Abstract: In this article we think critically about the role of the “access audit” in creating new forms of embodied participation, experiential and technical expertise, and imaginaries of what the modern Indian city should be. We analyze how disability activists make claims about the relationship between subjective bodily experiences and bodies of objective knowledge. We also explore the emergence of a professional access audit apparatus focused on technical standards. As neither volunteer nor professional access audits result in significant architectural or structural changes, we are interested in what other effects and affects these audits produce and what discursive authority claims of inaccessibility have.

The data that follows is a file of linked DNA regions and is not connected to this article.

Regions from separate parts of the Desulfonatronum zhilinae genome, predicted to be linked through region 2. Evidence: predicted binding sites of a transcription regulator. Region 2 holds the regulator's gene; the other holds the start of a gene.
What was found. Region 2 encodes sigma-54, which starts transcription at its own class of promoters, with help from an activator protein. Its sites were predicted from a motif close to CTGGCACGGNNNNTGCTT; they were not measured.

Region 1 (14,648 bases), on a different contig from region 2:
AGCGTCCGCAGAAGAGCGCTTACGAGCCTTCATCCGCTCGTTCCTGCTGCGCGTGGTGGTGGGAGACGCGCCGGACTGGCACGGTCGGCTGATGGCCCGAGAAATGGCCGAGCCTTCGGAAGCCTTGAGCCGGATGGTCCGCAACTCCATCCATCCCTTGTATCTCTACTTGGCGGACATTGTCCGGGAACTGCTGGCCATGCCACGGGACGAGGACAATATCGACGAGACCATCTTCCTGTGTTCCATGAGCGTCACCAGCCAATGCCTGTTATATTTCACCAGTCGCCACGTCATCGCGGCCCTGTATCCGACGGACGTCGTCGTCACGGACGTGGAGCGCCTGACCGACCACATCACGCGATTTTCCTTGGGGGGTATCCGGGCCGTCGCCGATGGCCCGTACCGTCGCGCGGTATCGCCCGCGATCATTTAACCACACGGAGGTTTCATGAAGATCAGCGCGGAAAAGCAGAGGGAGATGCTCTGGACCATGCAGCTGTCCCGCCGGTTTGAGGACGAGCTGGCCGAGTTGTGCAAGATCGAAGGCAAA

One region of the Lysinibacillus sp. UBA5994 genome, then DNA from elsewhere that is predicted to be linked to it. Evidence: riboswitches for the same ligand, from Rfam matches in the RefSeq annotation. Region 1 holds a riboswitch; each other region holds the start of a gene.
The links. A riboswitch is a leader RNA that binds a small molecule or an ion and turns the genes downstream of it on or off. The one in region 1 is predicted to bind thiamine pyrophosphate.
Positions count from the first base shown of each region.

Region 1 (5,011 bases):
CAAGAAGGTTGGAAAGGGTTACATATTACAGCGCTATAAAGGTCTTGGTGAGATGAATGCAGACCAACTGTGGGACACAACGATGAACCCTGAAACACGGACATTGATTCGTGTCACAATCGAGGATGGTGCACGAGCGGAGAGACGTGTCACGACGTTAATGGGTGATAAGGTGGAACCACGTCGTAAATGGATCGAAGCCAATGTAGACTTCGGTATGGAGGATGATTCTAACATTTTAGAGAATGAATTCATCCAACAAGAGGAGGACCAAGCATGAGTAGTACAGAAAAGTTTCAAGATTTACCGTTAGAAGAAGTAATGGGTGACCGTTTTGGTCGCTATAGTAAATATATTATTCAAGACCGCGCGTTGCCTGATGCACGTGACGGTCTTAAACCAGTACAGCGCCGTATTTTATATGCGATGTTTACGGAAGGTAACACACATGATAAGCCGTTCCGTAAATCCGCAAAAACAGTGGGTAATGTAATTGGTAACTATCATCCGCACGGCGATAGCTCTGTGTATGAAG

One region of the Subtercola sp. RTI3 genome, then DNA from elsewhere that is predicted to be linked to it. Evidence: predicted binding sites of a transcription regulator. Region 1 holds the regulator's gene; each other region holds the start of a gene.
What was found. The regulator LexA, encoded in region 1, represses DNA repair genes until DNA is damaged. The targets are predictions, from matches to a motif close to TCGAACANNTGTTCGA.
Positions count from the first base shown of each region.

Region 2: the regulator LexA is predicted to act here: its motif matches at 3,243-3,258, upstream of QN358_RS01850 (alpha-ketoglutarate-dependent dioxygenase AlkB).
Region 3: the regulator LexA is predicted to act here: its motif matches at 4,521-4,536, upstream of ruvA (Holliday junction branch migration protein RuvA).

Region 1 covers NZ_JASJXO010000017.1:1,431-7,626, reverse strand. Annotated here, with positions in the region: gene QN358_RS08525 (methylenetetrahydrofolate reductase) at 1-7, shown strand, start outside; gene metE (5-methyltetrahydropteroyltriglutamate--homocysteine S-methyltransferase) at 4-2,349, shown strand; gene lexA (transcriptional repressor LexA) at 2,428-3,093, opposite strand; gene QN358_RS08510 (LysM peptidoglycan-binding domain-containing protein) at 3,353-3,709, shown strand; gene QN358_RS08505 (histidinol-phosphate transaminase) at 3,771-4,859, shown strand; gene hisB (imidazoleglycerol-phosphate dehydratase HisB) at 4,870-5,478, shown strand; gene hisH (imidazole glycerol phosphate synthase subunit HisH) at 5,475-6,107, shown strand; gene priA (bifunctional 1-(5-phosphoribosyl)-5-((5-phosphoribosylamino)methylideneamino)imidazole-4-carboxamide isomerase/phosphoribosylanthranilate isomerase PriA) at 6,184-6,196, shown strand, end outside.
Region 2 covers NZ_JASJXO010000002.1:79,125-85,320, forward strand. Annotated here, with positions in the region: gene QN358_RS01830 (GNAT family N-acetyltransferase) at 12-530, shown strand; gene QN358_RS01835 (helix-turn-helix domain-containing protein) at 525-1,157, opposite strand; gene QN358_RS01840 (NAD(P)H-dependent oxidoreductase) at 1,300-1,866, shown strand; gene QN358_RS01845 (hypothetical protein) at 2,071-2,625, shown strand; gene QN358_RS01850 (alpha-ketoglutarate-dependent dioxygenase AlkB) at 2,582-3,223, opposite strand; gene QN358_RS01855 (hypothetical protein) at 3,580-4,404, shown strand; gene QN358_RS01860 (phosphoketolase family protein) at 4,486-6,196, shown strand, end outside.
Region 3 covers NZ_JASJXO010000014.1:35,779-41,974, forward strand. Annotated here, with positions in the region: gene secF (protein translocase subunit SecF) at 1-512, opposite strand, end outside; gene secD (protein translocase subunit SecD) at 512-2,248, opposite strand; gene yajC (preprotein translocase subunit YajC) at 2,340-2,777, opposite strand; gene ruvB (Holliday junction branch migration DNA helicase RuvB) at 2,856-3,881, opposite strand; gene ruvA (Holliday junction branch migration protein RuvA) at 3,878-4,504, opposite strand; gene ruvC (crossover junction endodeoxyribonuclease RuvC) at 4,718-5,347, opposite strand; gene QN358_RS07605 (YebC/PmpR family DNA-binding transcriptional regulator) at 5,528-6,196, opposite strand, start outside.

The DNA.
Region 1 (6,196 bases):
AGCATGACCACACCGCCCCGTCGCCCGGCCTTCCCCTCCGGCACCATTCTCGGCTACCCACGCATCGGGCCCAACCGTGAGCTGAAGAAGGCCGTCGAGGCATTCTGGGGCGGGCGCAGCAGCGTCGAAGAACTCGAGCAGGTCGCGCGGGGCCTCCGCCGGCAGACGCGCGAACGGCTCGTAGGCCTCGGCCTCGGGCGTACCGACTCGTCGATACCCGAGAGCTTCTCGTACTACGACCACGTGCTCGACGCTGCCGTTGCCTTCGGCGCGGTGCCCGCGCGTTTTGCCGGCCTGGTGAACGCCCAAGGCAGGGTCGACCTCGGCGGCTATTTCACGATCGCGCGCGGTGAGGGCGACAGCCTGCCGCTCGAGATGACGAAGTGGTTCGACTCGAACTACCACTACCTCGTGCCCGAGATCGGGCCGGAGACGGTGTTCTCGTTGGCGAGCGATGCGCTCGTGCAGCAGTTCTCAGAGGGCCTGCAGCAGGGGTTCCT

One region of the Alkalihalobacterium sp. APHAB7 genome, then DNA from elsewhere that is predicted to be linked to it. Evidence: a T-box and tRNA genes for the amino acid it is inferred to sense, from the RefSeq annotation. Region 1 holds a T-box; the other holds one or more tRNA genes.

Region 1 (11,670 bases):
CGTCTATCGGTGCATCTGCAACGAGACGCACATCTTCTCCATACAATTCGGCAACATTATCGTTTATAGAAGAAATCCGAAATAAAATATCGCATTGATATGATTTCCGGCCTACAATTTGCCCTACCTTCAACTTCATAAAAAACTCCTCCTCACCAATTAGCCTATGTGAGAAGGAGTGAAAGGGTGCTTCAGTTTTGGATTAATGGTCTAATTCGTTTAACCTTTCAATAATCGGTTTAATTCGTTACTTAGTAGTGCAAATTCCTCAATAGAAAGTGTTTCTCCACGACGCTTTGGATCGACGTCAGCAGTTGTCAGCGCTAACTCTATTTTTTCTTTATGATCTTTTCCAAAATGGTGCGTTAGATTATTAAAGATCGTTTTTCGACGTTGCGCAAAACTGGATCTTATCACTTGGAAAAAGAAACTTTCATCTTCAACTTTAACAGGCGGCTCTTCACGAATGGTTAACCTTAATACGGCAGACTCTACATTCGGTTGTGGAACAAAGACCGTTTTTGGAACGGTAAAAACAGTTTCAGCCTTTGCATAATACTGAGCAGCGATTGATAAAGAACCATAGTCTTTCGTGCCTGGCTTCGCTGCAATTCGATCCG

This article analyzes the practice of conducting “access audits” by lay and professional disability rights activists and organizations in urban India. We argue that access audits are overly focused and that they have limited impact. In overly focusing on physical and technical access, auditors miss the importance of programmatic and policy interventions as well as the need for a more collective contentious politics. Our research illustrates that the contested field of access auditing appears to prevent a unified disability coalition from forming. In addition, it is important for auditors to think critically about the concept of “access” and ask what social, economic, and political processes are embedded within the concept.